The Proportionate Natural Influence (PNI) Concept and its Use in Supplementation Monitoring.
Craig Busack and Todd Pearsons
Washington Department of Fish and Wildlife
600 Capitol Way N.
Olympia, WA 98501-1091
Integrated hatchery programs involve gene flow from the natural to the hatchery environment and the hatchery to the natural environment. A simple mathematical model for integrated programs developed by Ford suggests that the degree of domestication, expressed as the change in means at equilibrium at one or more traits, depends in absolute terms on heritability, strength of selection, gene flow rates, and trait optima in the two environments. Examination of this model by the Hatchery Scientific Review Group (HSRG) has shown that if a few simple assumptions are made that the change expressed in relative terms depends almost entirely on the gene flow rates between the two environments. PNI is a simple estimate of the relative trait equilibrium, and is expressed mathematically as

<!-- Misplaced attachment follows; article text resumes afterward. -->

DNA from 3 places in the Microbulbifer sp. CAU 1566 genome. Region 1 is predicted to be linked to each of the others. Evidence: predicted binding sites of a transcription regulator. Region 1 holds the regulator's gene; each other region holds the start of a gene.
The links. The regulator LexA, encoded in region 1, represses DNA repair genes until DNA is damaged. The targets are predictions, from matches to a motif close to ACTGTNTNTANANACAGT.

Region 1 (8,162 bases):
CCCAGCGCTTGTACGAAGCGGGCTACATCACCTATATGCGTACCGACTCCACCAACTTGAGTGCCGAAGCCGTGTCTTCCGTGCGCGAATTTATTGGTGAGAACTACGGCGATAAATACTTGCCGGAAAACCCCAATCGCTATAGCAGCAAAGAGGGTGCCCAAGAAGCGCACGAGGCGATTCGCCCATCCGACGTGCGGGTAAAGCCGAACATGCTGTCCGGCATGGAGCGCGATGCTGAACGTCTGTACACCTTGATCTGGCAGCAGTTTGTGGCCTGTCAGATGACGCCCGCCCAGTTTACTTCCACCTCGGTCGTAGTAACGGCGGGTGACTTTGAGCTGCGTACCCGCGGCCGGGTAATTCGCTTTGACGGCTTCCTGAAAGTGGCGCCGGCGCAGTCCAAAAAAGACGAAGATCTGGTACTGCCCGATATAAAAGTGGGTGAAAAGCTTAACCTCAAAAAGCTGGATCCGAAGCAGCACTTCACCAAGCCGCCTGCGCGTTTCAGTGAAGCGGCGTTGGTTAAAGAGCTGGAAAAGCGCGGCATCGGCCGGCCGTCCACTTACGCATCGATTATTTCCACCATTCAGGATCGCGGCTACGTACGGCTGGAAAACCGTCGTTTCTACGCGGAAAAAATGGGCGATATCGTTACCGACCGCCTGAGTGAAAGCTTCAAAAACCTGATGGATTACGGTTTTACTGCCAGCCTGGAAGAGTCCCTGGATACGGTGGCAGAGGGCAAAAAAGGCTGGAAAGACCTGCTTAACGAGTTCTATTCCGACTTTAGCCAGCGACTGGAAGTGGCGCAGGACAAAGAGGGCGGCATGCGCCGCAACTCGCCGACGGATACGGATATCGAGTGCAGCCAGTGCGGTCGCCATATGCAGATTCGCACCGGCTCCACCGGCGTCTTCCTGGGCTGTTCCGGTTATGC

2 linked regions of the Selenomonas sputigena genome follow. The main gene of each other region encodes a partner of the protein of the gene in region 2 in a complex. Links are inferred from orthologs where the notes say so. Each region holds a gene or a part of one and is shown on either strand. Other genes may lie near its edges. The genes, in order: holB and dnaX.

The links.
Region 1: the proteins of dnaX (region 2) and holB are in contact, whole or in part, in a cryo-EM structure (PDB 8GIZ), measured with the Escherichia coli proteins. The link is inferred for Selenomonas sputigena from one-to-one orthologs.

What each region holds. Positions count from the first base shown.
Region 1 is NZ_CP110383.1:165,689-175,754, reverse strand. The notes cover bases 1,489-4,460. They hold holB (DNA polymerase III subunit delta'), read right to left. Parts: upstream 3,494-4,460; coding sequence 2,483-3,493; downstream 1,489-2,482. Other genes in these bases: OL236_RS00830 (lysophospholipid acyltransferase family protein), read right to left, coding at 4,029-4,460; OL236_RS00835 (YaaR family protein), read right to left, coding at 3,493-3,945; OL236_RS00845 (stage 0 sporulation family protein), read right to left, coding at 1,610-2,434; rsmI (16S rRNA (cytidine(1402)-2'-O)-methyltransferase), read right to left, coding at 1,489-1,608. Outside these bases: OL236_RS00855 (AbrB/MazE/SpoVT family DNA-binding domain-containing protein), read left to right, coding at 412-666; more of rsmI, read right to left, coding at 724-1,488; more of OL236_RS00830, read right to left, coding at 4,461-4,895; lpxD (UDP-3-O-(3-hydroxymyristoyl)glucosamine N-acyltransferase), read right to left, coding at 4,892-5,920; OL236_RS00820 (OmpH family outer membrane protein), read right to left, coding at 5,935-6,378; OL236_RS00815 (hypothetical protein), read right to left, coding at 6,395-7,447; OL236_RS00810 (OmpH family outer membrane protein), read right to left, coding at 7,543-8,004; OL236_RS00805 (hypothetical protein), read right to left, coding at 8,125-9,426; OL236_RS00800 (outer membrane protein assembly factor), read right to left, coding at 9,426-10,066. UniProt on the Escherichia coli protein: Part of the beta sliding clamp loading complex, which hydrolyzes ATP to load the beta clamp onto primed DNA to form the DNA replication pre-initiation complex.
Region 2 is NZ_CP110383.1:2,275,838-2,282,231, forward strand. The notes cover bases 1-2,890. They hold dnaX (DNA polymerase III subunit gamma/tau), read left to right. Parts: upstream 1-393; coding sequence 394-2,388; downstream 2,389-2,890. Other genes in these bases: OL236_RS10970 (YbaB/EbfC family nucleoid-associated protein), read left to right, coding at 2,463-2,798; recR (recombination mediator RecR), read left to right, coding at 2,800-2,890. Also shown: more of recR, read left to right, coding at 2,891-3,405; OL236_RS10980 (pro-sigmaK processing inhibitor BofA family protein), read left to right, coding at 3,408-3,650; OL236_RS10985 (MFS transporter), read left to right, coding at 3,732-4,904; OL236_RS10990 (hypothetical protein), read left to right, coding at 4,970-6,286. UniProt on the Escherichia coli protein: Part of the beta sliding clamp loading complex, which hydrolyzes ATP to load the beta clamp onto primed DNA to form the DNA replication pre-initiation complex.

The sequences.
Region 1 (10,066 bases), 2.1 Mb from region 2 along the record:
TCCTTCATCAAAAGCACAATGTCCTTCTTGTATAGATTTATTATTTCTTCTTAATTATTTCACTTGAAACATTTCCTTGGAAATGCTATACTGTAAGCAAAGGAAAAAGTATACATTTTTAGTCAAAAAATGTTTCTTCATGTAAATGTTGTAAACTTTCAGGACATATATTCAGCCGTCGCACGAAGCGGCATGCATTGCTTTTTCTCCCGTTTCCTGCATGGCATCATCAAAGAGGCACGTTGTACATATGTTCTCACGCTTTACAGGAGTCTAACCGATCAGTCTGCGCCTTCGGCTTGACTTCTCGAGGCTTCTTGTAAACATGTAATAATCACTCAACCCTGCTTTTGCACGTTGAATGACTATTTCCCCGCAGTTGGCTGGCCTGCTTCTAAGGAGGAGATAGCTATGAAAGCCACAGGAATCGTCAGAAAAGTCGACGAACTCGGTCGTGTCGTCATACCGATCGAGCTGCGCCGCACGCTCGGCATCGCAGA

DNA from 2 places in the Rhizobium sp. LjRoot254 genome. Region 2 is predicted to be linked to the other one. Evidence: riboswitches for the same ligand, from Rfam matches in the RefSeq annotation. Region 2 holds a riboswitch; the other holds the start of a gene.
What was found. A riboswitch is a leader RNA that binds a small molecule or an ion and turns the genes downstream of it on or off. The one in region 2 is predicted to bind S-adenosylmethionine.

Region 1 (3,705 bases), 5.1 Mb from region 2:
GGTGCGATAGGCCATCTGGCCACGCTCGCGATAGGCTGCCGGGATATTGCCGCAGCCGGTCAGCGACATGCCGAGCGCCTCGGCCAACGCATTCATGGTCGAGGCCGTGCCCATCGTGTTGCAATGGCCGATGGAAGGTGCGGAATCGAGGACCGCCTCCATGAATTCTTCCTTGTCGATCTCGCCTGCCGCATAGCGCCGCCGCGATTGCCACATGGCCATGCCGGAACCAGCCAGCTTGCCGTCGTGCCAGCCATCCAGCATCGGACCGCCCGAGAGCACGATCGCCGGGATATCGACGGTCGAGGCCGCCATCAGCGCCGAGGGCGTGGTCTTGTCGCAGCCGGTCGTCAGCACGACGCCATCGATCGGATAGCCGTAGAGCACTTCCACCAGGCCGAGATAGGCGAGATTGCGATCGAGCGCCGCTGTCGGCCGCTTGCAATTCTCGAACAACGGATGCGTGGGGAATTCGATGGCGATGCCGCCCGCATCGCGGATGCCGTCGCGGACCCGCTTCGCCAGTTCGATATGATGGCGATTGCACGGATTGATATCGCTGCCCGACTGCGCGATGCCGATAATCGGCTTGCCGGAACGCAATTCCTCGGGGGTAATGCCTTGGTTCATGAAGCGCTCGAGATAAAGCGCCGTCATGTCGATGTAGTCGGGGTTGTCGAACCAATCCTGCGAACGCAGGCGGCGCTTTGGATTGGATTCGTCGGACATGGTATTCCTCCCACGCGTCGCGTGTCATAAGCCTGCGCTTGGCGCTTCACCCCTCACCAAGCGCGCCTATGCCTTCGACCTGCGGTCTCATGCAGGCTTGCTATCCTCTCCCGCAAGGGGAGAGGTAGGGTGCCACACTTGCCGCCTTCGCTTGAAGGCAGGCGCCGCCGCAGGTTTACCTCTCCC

, where is the proportion pf natural-origin fish in the broodstock and is the proportion of hatchery-origin fish on the spawning grounds.
Because it is a unifying concept for the understanding of domestication in all programs, the PNI concept has become a key aspect of hatchery reform planning in western Washington. It is also a useful variable for understanding supplementation projects. Comparison of the PNI values for the YKFP spring Chinook program with those for the Tucannon, Wenatchee, and Methow programs shows that the YKFP program has considerably higher PNI values, so (other things being equal) will incur considerably less domestication than the other programs.